"Both in the stories that made her famous and in her little-known poems, Paley most often wrote in voices—essentially, dramatic monologues and dialogues. Many speakers in her fiction had some Yiddish in their heads (as did she; her parents were Russian Jewish immigrants to Manhattan’s Lower East Side), although she could evoke Irish-inflected speech with charming accuracy, too. Her best stories, often so short and telegraphic you could call them sketches, imparted theatrical vividness, as if talented actors were performing them . . . Paley reproduces with touching fidelity what it is to be old, and sick, and missing one’s vanished friends, and philosophical up to a point—but unwilling to part with dear life. The authenticity of her response to experience, which includes political protest (she never stopped being a liberal activist, even on the page), remains winning as ever. I was surprised how much I liked a poem such as 'The Hard-Hearted Rich,' for instance, which in its last lines rises above its tired premise. After refusing smugly to give coins to beggars, at the end of the day the rich in their beds 'decide to try / love as a kind of heart softener / they are tired and think to try love' . . . Speaking now to us from the grave, Paley is writer, character, actor—a wise companion. Though offstage, her voice seems likely to be heard a long while."—Mary Jo Salter, The New York Times Book Review "These poems mark [Paley's] passage (heels dug in, sure she should be more gracious about the whole thing) closer to death. 'I had put my days behind me . . . ,' she writes: 'future was my intention.' So she tries (still learning, still trying to get it right in her eighties) to savor the days. Fidelity is a record of that savoring."—Susan Salter Reynolds, Los Angeles Times Book Review"In Paley's farewell, awe and wonder are accompanied by the weight of hard-earned triumph and resignation. Though loneliness comes up now and again, one gets the sense that absolute loneliness is not possible when one has lived so long. Even if only in memory, there is always a companion . . . In all the pain and joy and wit and conviction of these poems, the future is as tangible as our footprints."—Dionisio Martinez, The Miami Herald
"Fidelity, the excellent new collection of poetry by Grace Paley, is a fitting final release (she died in August, aged 84). It is about the experience of being old, and the often painful separation between the poet and her world. Paley builds her poems organically and spaciously—they seem to expand in the air and dissipate foggily, barely located anymore in time and space. She saw herself as if through the lens of a camera, as though she did not inhabit the body she wrote about . . . Fidelity is a good name for this particular collection. It captures the honesty Paley achieves through her distanced tone, and her honesty with her readers in describing what is a sad and complicated time for her. There is a graceful wisdom in her perspective. For this, among other things, she will be greatly missed."—Ariel Ramchandani, More Intelligent Life "Grace Paley's newest book of poetry was published in the quiet interval between March's icy grip and April's melting promise. Loyal readers worldwide have, for the past two decades, received every new poem with the same gratitude with which they received every new story during the three decades before. Although Paley's first love was poetry, it remained unrequited as long as the lives of first-generation Americans, women, Jews (most of her characters were all three) demanded to be transcribed into the grainy prose that would become her trademark. Her language was utterly faithful to the Yiddish- and Russian-accented English in which she had marinated in her childhood in the Bronx, to the politically inflected conversations of her coworkers in the mother-trade that surrounded her in Greenwich Village—and yet it remained utterly unique. You always recognized a Paley sentence when you bumped into it. Documenting the struggles of women with men, of women with children, of women with the war-mongering world, Paley's fictions bridled with laughter and indignation. But then, in the late 1980s, she surprised everyone by following her husband, the writer Robert Nichols, to his New England hilltop—exchanging New York City for Thetford, Vermont, and prose for poetry. She defaulted to poetry (so she claimed) because she couldn't get the cadences of Vermont speech right—though one suspects that life was actually handing her back to the bedrock of her imagination. And so they came, the poems, little minions marking the changing seasons and the aging body. Even as she protested that she remained a New Yorker in Thetford, never nature's native like Robert Frost or Donald Hall, Grace Paley became the poet laureate of Vermont in 2003. But Fidelity marks the last enormous change; in this slim volume, Paley's voice becomes posthumous (a word she would never use), mimicking the seasons themselves: Unlike the one-time linearity of human mind and language, with their foolish, trusting assurance of more next year, these poems will have to be recycled each time March comes around. This spring is the first in more than 20 years that Grace will not celebrate with a walk through the melting snows in Thetford woods . . . There are many visitations in these poems by mother, father, sister, friends, all 'absent' ('my friends were dying but have now/ become absent the word dead is correct/ but inappropriate'). The dearly departed are protected from oblivion by allusion and argument ('I have not taken their names out of/ conversation gossip political argument/ my telephone book or card index'). But one is never too overwhelmed by the dead or by one's own dying to remember that attention must be paid especially to the living. This last book carries invisible traces of Robert Nichols' small edits as his wife's hand faltered. That is to be expected from two writers who lived together for so long . . . The many references to members of the family, the naming of multiple friends, creates a new level of intimacy that invites not voyeurism but a sense of awe before the ultimate act of fiction. Here was a woman who lived life and who named life. Zinnia, John, Elsa, White River, Claiborne, Syb, Mother . . . You must read Grace's prose to learn something about American urban life with a Yiddish accent and a political passion. You must read her poetry because her poetic voice is the other side of Hebrew, the compassionate side."—Sidra DeKoven Ezrahi, Haaretz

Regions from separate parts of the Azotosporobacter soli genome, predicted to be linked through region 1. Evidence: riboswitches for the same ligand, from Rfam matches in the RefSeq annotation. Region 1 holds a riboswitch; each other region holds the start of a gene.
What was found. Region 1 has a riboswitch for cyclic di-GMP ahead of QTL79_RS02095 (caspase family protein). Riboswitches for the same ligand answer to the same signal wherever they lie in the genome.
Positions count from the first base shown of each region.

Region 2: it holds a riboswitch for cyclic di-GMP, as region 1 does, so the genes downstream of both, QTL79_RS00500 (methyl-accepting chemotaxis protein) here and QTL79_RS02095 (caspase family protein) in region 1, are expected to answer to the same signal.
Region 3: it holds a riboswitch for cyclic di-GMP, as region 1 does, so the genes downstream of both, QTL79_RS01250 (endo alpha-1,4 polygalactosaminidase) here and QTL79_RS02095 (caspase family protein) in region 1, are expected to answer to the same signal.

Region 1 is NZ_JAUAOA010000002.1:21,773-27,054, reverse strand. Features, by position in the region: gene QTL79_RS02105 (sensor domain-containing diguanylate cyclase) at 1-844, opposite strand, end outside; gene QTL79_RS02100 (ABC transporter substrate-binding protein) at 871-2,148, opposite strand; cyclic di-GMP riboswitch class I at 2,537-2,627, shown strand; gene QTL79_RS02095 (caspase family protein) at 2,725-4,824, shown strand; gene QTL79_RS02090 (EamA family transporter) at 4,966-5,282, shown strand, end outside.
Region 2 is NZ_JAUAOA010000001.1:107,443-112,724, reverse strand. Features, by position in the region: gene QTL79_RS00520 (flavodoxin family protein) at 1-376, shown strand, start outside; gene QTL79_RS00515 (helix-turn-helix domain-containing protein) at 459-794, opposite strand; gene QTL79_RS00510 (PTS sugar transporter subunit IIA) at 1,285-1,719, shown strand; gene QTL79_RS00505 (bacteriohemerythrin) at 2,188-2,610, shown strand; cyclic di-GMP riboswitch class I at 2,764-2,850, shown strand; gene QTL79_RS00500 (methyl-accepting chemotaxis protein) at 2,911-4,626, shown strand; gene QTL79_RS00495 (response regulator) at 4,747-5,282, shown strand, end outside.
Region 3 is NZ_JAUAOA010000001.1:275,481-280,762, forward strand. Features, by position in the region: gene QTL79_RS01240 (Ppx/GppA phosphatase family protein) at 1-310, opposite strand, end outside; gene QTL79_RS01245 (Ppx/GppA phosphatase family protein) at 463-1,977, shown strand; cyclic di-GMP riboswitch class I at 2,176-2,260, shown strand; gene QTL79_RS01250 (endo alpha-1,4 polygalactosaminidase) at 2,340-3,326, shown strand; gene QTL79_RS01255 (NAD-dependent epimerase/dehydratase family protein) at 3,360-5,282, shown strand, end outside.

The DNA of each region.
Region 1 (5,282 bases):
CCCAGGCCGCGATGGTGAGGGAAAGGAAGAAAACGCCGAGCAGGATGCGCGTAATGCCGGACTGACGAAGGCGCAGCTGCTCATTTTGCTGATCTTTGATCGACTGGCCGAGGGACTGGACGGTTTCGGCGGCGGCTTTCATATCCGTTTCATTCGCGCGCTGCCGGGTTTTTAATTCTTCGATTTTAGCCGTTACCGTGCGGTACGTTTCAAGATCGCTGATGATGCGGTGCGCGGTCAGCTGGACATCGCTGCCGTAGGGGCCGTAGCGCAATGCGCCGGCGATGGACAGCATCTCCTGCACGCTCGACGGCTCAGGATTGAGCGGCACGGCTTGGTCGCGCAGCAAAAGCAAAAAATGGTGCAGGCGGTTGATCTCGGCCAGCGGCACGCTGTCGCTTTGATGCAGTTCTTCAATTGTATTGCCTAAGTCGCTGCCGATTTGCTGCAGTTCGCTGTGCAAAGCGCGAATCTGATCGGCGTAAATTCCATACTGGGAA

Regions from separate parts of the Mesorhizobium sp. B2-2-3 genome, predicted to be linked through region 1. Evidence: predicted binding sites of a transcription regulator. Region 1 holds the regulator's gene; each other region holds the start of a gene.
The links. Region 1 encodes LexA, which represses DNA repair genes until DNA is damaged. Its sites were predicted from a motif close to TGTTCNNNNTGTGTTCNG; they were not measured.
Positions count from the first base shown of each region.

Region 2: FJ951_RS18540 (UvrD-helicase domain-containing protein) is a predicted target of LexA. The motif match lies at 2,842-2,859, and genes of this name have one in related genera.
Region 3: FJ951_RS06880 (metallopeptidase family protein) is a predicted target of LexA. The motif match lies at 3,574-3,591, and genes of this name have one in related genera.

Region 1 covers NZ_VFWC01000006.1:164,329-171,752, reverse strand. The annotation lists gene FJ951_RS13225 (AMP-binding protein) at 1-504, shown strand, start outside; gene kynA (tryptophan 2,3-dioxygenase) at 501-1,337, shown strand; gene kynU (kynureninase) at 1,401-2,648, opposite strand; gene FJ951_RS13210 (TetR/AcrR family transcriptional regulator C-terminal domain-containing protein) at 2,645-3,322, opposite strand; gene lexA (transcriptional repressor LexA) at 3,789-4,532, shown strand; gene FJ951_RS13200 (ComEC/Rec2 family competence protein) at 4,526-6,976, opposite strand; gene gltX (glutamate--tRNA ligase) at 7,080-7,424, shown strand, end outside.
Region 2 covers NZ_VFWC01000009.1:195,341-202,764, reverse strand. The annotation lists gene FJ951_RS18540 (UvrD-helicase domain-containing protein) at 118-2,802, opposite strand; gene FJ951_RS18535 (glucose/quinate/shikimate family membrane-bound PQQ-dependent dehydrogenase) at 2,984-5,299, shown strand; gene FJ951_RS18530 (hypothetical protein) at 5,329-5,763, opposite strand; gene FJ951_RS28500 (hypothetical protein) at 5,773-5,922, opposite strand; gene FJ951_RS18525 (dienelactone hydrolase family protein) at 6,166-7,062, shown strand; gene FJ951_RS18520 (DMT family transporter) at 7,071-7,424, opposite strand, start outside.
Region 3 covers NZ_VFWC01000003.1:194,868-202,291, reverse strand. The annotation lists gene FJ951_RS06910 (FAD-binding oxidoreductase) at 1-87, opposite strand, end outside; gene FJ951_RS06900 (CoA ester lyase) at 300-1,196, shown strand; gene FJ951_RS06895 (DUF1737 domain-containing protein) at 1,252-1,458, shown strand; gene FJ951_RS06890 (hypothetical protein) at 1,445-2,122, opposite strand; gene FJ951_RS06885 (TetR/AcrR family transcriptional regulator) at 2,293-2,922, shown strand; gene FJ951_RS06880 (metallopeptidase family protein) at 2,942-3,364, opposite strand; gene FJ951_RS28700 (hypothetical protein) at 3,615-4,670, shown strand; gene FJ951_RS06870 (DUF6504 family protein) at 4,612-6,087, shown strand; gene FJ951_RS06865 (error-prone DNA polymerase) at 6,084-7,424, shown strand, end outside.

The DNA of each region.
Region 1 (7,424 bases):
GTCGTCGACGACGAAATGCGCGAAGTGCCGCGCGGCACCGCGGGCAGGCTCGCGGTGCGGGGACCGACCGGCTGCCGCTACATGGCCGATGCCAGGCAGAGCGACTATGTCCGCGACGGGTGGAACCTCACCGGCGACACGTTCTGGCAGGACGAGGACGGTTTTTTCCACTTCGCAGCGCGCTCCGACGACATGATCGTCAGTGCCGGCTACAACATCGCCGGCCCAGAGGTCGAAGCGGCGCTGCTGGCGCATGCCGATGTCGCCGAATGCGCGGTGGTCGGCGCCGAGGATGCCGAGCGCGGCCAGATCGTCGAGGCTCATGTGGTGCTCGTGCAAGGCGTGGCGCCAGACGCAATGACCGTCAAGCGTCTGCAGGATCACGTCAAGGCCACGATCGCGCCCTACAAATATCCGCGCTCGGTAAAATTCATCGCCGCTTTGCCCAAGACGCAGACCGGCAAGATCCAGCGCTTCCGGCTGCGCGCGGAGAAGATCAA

Born in the Bronx in 1922, Grace Paley was a renowned writer and activist. Her Collected Stories was a finalist for both the Pulitzer Prize and the National Book Award. She died in Vermont on August 22, 2007.
Galaway Kinnell pays tribute to Grace Paley by reading selections from her books Fidelity and Collected Poems at Poet's House in late 2007.